Caen is a college city and thus very active. It is a modern city; four-fifths of it was demolished in 1944 and rebuilt in the 1950s and 1960s. However, some old buildings remain, especially churches.
In summer, tourists (mainly British and German) gather in Normandy for Second World War memorials and the Memorial for Peace. Caen is an excellent base for visits to the D-Day beaches.
Caen itself and the surrounding area saw intense fighting starting shortly after the landings on June 6, 1944. The village of Carpiquet, which is a bit west of Caen near the ring road and the E46 highway, has the Caen airport so it was strategically important and also saw heavy fighting.
Trains leave about every 2 hr from Paris Saint-Lazare station to Caen and Cherbourg. The trip takes about 2 hr and costs €33.30. If you book early, you can get tickets as cheap as €15. Out of rush hours, tickets cost €22.40 for people under 25.
The train posting in Paris St-Lazare can be confusing to the first-time traveller. The train line number ("la voie") is not posted until 15-20 min before the departure, so do not panic if you arrive earlier than that (notice that the train will be at a line number near the office "Grandes Lignes"). Look for the train heading to Cherbourg. Caen will not be the listed destination, as it is a stop along the way. Do not forget to punch ("composter") your ticket in one of the yellow machines before boarding to validate your ticket.
Caen's train station is a 15-20 minute walk from the centre of the city, and is served by public transport frequently.
The bus verts will get you around Normandy easily. Within Caen and its close suburbs, use the bus and tramway network, called twisto. The tram system consist of 3 lines, two of which pass the SNCF railway station. The tourist information centre in central Caen provides timetables and excellent maps of the city's public transport network.
- 1 Memorial for peace (Mémorial de Caen), Esplanade Général Eisenhower, ☏ , ✉ email@example.com. A modern museum focusing on Second World War and the Cold War. 19.80 €.
- 2 Abbey of Saint-Étienne (L'abbaye aux Hommes - Men's abbey), ✉ firstname.lastname@example.org. A wonderful example of Romanesque architecture.
- 3 Abbey of Sainte-Trinité (l'abbaye aux Dames - women's abbey), Place Reine Mathilde, ☏ , , ✉ email@example.com. A wonderful example of Romanesque architecture.
- 4 Musée des Beaux-Arts de Caen. Fine arts museum.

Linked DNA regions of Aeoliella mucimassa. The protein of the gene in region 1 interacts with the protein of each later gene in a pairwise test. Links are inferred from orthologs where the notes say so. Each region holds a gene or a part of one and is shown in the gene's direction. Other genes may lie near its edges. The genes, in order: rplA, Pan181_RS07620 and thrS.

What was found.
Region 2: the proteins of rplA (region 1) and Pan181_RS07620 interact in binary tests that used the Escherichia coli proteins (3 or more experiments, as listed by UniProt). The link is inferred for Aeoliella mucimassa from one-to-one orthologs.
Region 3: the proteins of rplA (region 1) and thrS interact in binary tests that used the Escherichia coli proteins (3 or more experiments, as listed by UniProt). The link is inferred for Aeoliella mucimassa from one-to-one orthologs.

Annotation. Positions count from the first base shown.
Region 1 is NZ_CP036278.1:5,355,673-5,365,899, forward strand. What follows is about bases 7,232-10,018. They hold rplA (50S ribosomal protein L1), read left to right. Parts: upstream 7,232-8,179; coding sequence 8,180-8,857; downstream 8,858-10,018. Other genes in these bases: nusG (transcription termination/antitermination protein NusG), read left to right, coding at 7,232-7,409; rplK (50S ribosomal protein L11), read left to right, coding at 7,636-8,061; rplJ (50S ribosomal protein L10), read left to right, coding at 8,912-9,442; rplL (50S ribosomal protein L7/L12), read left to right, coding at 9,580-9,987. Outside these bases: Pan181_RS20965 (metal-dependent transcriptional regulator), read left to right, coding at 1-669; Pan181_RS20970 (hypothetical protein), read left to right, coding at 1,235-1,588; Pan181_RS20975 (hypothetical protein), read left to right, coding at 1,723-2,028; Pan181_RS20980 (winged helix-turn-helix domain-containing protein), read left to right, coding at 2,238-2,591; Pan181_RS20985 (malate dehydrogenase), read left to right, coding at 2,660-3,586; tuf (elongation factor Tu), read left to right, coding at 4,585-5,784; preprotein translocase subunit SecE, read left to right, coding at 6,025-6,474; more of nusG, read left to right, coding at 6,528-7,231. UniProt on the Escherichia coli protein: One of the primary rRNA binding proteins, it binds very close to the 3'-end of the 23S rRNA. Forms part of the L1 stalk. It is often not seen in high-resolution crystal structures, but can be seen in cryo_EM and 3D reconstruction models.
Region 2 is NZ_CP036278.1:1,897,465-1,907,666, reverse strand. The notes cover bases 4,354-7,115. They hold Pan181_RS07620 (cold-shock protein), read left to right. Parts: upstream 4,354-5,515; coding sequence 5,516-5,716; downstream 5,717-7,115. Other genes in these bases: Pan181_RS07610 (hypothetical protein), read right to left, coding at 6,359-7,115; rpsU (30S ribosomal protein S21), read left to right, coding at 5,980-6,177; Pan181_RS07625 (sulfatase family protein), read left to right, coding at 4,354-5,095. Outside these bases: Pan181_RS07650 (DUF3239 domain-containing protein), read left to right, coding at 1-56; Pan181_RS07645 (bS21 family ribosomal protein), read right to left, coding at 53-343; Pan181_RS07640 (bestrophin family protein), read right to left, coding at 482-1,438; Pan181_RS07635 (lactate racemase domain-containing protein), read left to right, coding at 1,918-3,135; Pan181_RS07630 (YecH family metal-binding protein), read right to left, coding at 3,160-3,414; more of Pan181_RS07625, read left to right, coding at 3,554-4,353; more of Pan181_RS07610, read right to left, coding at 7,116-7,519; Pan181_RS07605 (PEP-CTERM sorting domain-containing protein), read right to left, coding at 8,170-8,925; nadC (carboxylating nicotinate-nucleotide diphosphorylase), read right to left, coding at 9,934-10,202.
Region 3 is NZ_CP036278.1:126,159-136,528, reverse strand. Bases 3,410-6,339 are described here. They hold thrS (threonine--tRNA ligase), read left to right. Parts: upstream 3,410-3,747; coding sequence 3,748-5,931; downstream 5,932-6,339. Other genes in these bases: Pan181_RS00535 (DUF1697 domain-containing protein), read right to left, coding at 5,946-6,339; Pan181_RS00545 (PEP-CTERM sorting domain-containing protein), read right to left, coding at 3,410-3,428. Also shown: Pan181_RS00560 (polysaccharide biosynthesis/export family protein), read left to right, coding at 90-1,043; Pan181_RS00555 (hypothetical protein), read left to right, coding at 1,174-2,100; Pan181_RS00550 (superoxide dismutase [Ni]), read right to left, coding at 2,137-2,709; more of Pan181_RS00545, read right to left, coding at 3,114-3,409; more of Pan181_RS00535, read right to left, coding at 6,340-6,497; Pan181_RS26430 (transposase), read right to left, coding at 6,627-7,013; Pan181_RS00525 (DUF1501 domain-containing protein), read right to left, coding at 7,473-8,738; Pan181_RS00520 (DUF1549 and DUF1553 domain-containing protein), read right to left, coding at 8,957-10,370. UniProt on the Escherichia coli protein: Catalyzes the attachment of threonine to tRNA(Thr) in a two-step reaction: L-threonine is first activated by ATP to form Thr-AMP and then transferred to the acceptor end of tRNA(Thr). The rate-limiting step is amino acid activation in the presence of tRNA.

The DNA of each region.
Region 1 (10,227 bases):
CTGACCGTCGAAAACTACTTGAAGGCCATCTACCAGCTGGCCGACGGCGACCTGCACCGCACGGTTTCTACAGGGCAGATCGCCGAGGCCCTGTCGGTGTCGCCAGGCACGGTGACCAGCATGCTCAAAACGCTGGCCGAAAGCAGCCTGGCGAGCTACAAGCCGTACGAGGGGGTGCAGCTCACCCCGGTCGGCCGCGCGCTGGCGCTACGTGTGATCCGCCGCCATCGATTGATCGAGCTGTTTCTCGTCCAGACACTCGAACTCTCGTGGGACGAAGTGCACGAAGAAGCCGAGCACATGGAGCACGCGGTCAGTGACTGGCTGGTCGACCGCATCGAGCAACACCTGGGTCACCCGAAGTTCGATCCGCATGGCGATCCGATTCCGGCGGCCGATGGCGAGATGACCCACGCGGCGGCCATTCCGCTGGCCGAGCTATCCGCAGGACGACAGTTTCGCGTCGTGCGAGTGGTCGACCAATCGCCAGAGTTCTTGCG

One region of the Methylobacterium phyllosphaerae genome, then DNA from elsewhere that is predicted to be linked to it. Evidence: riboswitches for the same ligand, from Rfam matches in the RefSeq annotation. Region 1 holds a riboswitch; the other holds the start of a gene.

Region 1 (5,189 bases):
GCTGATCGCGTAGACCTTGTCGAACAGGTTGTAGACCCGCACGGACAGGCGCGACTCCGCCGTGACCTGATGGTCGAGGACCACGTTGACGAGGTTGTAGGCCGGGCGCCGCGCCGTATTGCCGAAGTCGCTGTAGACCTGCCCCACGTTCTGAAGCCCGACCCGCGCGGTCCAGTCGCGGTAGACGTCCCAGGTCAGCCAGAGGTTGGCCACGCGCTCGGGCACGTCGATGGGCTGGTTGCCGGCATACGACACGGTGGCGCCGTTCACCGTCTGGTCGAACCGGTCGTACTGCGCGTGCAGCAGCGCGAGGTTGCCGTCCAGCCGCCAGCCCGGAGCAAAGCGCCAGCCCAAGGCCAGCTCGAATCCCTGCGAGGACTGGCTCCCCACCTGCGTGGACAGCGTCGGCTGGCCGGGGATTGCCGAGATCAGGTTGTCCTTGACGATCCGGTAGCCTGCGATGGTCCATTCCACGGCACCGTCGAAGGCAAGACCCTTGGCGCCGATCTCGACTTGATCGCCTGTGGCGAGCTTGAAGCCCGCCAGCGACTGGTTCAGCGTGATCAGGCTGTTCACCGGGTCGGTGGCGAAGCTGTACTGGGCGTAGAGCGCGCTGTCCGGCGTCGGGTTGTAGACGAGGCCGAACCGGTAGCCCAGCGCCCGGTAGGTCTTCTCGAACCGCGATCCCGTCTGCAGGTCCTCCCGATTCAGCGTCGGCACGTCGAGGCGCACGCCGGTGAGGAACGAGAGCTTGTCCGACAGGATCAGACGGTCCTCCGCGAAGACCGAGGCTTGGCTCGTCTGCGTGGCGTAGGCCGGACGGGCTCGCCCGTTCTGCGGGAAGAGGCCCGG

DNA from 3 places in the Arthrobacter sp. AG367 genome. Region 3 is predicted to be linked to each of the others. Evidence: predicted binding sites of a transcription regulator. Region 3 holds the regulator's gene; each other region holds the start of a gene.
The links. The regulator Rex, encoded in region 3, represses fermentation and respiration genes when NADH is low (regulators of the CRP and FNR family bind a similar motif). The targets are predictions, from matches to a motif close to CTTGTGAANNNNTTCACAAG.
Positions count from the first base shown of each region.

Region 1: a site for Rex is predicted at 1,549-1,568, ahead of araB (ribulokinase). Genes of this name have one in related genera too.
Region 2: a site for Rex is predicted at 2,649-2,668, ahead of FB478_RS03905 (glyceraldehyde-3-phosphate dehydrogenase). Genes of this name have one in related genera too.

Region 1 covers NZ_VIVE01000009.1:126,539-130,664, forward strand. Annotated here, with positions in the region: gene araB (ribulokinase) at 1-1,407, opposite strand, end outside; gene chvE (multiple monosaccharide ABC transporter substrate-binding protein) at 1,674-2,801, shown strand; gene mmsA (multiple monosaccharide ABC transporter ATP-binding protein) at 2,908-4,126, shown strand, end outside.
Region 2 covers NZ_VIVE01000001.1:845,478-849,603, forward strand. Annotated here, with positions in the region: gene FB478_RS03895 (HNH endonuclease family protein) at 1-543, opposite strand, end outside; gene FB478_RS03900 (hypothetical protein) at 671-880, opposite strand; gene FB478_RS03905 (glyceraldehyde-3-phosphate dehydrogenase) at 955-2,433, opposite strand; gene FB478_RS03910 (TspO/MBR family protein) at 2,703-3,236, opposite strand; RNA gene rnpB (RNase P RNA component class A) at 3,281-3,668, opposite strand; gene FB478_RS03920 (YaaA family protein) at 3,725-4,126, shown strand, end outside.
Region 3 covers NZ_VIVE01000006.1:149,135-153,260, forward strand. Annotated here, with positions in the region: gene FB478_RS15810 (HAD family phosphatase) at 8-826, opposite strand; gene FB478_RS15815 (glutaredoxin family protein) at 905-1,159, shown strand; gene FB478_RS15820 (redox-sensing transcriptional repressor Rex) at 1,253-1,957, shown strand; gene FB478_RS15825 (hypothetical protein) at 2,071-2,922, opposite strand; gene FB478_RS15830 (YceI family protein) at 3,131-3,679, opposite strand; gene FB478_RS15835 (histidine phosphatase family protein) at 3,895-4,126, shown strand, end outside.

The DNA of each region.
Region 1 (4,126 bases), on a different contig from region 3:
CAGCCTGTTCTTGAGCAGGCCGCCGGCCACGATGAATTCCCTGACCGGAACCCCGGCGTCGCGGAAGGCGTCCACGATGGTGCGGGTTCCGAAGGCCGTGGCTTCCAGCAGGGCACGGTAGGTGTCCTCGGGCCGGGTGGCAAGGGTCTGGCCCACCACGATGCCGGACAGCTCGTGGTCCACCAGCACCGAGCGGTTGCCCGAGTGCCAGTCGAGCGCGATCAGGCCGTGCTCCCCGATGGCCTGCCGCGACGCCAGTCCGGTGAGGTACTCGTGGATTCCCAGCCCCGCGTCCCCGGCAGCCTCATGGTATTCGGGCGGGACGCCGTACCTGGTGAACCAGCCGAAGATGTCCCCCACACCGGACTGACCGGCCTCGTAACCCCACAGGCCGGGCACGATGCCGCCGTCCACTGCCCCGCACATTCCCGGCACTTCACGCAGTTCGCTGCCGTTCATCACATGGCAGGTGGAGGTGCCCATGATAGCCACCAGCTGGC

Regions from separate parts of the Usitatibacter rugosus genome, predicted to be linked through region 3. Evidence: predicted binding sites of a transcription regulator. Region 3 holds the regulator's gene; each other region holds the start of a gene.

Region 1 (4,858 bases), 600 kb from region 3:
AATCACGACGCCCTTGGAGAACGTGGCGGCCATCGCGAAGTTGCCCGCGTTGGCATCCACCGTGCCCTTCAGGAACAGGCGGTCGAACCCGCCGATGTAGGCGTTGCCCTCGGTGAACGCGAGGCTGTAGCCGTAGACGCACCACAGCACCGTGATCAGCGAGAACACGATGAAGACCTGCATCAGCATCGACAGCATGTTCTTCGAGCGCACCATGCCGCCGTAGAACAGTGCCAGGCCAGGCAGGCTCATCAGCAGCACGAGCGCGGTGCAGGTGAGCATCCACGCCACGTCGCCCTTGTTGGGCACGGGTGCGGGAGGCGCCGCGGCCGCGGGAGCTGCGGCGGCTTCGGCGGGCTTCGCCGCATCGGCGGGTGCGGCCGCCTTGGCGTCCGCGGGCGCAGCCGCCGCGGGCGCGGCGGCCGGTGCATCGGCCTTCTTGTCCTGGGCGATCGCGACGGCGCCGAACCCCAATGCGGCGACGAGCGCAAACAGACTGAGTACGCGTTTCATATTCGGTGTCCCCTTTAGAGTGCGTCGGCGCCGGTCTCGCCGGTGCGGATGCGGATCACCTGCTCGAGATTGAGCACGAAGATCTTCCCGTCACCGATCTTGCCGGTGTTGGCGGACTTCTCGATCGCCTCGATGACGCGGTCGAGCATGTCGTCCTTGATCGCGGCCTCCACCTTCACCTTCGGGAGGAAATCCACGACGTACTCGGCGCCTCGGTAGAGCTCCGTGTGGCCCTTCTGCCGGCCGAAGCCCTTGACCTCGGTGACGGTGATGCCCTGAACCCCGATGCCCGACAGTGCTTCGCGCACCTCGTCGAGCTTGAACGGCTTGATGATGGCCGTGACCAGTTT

- 5 Museum of Normandy (Musée de Normandie) (In the Castle.).
- 6 Caen Castle (Château ducal de Caen). William the Conqueror's castle, one of the largest medieval castles in Europe.
- 7 Saint-Pierre church (Église Saint-Pierre).
- 8 Saint-Nicolas church and cemetery (Église Saint-Nicolas de Caen).
- 9 Escoville mansion (Hôtel d'Escoville).
- 10 Saint-Jean church (Église Saint-Jean de Caen).
- Vaugueux district
- La rue Froide and Saint-Sauveur church.
- D-Day Landing Beaches. Caen is close enough to the D-Day sites to act as a base from which to explore the D-Day sites. It is a short train ride from Caen to Bayeux. From Bayeux train station, you can catch a bus to some of the D-Day beaches but services are infrequent; if you want to see more than one of the beaches you should rent a car or join a guided tour. On the bus website there is a map of the bus route to the D-Day beaches. Bus No. 70 takes you to Omaha beach, the American cemetery, and to Pointe Du Hoc. Bus No. 74 takes you to Arromanches beach, the location of the Mulberry harbors. Buses are few and far between. Also, buses do not run when there is heavy snow, so check the bus website beforehand during the snow season. Many companies offer guided tours to the battle sites from Caen or Bayeux, and the Memorial for Peace runs half-day tours of the landing beaches.
- 1 Parc Festyland, Carpiquet (Near the ring road around Caen and the E46 highway which runs from Caen to Bayeux.). Theme park.
- Sunday morning market. The market in Caen on a Sunday morning, around the Port de Plaisance is the 5th largest in France and is a great place to wander and buy some fantastic local produce.
Caen's local delicacy is called tripes à la mode de Caen - tripe and vegetables stewed in cider - and is nicer than it sounds. The official recipe, closely guarded by a guild of tripe butchers, is written in the form of a poem.
The Vaugueux is full of restaurants.
The Rue Ecuyère, near to the Rue Saint Pierre is famous for its bars. If you are looking for a pub, you will find some at the harbour located Quai Vendeuve.
- The little 17th-century harbor of Honfleur (65 km north-east)
- The Pays d'Auge, typical landscapes and villages, horse farms (Le Haras du Pin is the most famous one), cheeses, cider, roman churches and half-timbered houses
- Deauville, the century-old-sea resort for the upper-class
- The world-famous Mont-Saint-Michel, at the frontier between Normandy and Brittany
- The Channel Islands (Jersey, Guernsey)
- The little sea resort of Granville
- The fabulous landscapes of the Cotentin area
- Caen is 15 km (9.3 mi) away from the D-Day beaches